Low dose intrathecal ropivacaine with or without sufentanil provides effective analgesia and does not impair motor strength during labour: a pilot study

A K Soni, C G Miller, S D Pratt, P E Hess, N E Oriol, M C Sarna
Canadian Journal of Anaesthesia, Journal Canadien D'anesthésie 2001, 48 (7): 677-80

PURPOSE: Although ropivacaine has been used to provide spinal anesthesia in the surgical population, its intrathecal administration for labour analgesia has only recently been described. We evaluated the effects of low dose intrathecal ropivacaine with or without sufentanil for labour analgesia.

METHODS: Thirty-six term parturients in active labour were randomly assigned to receive 3 mg of intrathecal ropivacaine (group R) or 3 mg ropivacaine with 10 microg of sufentanil (group RS). Patients were evaluated by a blinded observer for hypotension, linear analogue score (VAS 0-100) for labour pain, motor power in the lower limbs, onset of analgesia, sensation to cold and pin prick, duration of analgesia, and neonatal Apgar scores. The following day patients were assessed for satisfaction, headache and neurologic deficit.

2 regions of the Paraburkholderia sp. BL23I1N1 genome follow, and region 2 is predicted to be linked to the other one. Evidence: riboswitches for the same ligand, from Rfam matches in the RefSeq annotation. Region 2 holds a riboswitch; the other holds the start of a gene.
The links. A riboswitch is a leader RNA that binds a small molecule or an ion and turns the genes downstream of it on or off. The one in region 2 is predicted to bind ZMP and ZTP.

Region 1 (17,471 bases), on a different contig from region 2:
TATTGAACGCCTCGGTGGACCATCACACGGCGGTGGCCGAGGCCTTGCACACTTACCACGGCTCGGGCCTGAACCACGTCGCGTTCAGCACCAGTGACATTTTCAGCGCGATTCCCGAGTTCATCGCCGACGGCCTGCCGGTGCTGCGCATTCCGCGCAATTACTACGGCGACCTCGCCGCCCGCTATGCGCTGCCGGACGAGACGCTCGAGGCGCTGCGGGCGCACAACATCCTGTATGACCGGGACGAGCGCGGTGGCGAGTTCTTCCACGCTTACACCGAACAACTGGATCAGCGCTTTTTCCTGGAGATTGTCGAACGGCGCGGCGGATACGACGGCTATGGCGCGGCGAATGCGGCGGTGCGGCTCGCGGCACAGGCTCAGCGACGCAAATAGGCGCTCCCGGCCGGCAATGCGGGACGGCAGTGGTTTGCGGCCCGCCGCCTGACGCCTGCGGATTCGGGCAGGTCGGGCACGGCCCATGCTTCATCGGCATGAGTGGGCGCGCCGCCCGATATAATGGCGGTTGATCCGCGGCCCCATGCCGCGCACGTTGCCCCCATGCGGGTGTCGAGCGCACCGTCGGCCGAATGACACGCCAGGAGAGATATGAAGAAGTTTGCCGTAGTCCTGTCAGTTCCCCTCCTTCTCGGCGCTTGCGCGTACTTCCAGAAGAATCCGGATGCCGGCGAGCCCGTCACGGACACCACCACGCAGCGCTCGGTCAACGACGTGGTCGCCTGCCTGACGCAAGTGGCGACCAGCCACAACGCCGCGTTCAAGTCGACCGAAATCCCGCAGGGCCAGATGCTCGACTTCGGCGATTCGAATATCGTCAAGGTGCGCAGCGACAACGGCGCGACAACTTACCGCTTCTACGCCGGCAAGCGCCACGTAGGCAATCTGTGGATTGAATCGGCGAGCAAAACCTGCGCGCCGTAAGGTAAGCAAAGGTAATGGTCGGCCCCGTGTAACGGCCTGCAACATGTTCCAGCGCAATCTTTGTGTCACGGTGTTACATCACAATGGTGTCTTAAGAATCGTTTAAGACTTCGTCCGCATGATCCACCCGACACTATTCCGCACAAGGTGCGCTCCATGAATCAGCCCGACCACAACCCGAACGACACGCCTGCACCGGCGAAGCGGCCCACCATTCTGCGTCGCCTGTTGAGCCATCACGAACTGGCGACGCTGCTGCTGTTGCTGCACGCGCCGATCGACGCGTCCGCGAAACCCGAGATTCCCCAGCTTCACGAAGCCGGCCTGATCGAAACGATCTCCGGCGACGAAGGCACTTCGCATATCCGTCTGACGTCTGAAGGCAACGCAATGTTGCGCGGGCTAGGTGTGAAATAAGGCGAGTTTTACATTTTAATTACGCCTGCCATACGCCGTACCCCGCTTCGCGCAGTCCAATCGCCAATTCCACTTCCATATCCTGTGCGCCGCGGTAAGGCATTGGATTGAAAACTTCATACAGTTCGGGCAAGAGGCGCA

RESULTS: The mean duration of analgesia in the R group was 41.4 +/- 4.9 min and 95.0 +/- 6.1 min in the RS group (mean +/- SEM, P=0.0001). All subjects had satisfactory analgesia at five minutes, although analgesia from the ropivacaine- sufentanil combination was superior to that provided by ropivacaine alone. Total duration of labour was no different between the groups (R- 306 +/- 34, RS- 384 +/- 44 min, P=0.17). No patient showed evidence of motor block. All patients were satisfied with the labour analgesia. No neurological complications were observed.

CONCLUSIONS: Low dose ropivacaine provides effective analgesia during labour via the intrathecal route. It can be mixed with sufentanil in the above-mentioned concentrations to improve both the quality and duration of analgesia. Fetal outcome remains favourable. It may provide minimal or no motor block, to facilitate ambulation.

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